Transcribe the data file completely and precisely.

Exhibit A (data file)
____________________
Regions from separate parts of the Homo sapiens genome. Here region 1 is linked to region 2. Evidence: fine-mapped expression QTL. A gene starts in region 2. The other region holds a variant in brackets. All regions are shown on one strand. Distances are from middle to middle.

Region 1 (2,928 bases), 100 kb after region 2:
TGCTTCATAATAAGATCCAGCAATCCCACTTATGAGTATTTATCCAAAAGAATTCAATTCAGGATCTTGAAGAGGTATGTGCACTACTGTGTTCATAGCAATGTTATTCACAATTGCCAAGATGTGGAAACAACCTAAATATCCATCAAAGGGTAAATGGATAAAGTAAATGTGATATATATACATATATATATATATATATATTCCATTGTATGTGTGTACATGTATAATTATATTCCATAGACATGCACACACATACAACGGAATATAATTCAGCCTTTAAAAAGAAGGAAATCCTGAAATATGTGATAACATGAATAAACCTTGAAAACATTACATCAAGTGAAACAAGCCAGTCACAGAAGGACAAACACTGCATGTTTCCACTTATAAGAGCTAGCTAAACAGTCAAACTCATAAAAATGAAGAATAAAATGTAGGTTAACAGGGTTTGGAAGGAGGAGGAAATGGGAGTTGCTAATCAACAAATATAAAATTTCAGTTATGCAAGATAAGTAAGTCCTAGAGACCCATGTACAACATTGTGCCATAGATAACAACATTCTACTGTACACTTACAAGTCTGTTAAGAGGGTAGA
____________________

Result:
Regions from separate parts of the Homo sapiens genome. Here region 1 is linked to region 2. Evidence: fine-mapped expression QTL. A gene starts in region 2. The other region holds a variant in brackets. All regions are shown on one strand. Distances are from middle to middle.

Region 1 (2,928 bases), 100 kb after region 2:
TGCTTCATAATAAGATCCAGCAATCCCACTTATGAGTATTTATCCAAAAGAATTCAATTCAGGATCTTGAAGAGGTATGTGCACTACTGTGTTCATAGCAATGTTATTCACAATTGCCAAGATGTGGAAACAACCTAAATATCCATCAAAGGGTAAATGGATAAAGTAAATGTGATATATATACATATATATATATATATATATTCCATTGTATGTGTGTACATGTATAATTATATTCCATAGACATGCACACACATACAACGGAATATAATTCAGCCTTTAAAAAGAAGGAAATCCTGAAATATGTGATAACATGAATAAACCTTGAAAACATTACATCAAGTGAAACAAGCCAGTCACAGAAGGACAAACACTGCATGTTTCCACTTATAAGAGCTAGCTAAACAGTCAAACTCATAAAAATGAAGAATAAAATGTAGGTTAACAGGGTTTGGAAGGAGGAGGAAATGGGAGTTGCTAATCAACAAATATAAAATTTCAGTTATGCAAGATAAGTAAGTCCTAGAGACCCATGTACAACATTGTGCCATAGATAACAACATTCTACTGTACACTTACAAGTCTGTTAAGAGGGTAGA